Dimensions: 0.750" (1.9cm) wide
Collection: Egyptian antiquities
Style: New Kingdom, Dyn. XIX
The ancient Egyptians maintained that the sun was propelled across the heavens by means of a scarab, or sacred beetle. With the passing of time, the Egyptians created a series of amulets in the form of this beetle in a great variety of materials, and these were routinely provided with inscriptions in hieroglyphs conveniently accommodated to their stylized flat bottoms.
This amulet in the form of a scarab is one of several Egyptian variations on the theme. Although its forms are stylized, the artist has, nevertheless, carefully articulated the head, the plate, and the clypeus and has used a series of T-shaped incisions to define the thorax and its separation from the elytra, or wing case.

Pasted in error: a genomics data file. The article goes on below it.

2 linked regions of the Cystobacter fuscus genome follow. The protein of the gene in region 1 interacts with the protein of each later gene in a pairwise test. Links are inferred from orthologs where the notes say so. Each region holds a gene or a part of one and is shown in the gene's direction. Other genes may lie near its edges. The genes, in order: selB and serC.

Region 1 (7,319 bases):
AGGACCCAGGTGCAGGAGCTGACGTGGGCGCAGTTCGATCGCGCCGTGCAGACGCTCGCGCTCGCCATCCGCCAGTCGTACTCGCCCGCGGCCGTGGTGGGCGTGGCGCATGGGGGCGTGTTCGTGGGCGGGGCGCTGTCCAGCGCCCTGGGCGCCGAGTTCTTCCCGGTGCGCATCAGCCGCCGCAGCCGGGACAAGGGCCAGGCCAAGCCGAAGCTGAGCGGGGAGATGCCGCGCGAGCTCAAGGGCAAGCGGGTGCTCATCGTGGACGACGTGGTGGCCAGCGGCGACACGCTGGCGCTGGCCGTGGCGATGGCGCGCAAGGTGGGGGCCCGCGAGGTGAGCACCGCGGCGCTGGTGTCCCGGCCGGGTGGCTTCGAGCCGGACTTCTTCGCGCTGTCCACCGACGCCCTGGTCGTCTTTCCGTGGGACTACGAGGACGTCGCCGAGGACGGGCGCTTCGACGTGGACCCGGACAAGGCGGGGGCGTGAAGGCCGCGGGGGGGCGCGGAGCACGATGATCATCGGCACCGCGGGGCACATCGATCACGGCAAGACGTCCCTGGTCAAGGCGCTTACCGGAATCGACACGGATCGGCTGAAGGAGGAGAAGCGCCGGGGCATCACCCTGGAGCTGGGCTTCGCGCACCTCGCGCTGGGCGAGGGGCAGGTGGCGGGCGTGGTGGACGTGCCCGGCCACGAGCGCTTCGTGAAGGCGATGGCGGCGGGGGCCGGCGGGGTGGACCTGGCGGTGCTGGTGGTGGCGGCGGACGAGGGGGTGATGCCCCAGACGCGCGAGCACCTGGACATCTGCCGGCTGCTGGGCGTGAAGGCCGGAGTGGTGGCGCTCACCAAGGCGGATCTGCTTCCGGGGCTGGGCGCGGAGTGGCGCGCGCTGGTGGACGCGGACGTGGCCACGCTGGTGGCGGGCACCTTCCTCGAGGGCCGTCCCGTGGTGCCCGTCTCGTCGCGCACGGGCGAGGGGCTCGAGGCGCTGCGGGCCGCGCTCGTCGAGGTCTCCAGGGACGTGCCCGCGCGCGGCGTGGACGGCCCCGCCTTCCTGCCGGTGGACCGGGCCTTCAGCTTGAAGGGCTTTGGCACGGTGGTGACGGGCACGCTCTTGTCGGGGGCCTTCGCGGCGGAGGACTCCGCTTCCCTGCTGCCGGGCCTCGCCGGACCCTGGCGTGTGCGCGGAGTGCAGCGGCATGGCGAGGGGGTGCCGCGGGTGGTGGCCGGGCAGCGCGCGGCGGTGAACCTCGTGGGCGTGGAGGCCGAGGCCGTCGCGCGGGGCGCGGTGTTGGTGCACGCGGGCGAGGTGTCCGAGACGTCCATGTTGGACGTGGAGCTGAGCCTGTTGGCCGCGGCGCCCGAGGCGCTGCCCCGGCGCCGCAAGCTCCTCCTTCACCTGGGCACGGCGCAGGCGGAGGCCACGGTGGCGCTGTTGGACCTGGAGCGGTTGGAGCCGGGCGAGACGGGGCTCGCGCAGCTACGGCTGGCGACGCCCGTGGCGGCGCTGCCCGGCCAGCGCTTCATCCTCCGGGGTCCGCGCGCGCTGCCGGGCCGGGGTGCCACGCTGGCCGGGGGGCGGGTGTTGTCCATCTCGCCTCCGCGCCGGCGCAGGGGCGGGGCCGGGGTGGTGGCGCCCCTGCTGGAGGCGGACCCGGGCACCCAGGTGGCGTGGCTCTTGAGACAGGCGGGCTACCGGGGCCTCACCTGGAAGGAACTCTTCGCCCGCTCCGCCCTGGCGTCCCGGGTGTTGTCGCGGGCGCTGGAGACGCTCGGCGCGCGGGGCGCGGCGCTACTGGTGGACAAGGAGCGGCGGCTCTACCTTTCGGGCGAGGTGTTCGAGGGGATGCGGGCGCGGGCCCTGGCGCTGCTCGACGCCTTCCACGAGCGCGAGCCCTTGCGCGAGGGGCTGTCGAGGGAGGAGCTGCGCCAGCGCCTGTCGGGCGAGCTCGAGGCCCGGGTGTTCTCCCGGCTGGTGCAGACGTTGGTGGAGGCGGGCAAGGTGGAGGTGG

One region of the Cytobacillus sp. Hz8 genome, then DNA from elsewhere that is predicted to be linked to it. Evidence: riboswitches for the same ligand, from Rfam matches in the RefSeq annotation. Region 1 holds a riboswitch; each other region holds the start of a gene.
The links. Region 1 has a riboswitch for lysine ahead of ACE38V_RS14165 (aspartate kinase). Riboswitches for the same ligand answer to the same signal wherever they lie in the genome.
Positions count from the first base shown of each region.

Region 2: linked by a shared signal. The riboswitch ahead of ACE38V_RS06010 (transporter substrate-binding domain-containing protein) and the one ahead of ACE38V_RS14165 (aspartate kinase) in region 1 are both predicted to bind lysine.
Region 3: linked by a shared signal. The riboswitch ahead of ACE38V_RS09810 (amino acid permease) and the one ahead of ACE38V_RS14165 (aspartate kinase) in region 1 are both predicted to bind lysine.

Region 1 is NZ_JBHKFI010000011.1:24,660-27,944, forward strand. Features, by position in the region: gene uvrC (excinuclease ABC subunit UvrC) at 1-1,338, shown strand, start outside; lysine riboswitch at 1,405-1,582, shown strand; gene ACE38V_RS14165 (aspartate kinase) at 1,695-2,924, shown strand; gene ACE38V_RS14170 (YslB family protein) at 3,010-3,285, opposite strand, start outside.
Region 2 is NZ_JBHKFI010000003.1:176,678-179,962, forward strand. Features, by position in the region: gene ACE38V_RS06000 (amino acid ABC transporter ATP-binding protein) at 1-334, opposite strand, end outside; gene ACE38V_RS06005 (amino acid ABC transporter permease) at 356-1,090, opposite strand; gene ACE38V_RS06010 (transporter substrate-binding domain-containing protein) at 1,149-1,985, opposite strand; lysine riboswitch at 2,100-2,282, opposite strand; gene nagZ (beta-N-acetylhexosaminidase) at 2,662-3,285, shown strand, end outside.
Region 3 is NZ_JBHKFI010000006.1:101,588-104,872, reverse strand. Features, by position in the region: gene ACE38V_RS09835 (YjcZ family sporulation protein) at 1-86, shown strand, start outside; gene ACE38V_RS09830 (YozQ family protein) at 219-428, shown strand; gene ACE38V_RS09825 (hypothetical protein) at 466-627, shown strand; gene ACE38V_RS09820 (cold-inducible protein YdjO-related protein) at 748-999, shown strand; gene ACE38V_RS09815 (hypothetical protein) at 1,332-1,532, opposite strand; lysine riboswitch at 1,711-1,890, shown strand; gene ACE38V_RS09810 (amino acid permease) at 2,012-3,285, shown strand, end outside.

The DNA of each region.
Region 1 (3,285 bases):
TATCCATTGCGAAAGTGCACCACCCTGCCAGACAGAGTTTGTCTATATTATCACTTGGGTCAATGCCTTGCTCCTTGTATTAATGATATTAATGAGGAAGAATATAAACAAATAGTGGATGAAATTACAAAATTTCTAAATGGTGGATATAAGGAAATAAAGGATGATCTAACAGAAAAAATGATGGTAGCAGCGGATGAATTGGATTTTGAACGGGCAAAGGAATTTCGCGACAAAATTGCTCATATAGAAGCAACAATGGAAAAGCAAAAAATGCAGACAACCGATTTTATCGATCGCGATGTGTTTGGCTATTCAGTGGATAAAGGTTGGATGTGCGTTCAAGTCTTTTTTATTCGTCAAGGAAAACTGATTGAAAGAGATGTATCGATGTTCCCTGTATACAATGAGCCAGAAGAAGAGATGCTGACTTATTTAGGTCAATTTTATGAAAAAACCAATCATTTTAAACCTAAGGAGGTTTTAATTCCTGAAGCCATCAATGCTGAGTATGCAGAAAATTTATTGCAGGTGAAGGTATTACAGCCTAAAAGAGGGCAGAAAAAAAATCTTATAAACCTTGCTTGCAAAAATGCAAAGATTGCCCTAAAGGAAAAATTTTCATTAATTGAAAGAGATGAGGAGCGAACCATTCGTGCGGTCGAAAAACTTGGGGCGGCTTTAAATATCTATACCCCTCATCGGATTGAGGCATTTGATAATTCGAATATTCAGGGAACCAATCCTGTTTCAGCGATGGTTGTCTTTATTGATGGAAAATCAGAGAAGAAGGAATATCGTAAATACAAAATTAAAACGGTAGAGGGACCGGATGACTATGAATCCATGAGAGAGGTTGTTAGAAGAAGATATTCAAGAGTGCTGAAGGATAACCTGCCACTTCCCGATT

The principal motif of the bottom of our scarab is a recumbant crio-, or ram-headed sphinx, facing right, whose body aligns with the curvature of one side of the scarab. His headdress consists of two tall ostrich plumes flanked on either side by a uraeus, or sacred cobra. This image is readily identified as a manifestation of the state god Amun, who was worshipped at Thebes and whose ram form is well-documented. He is preceded by a uraeus and what appears to be a jackal which serve as his emissary genii. He is likewise defended at the rear by a serpent who deploys his wings in the traditional Egyptian gesture of protection.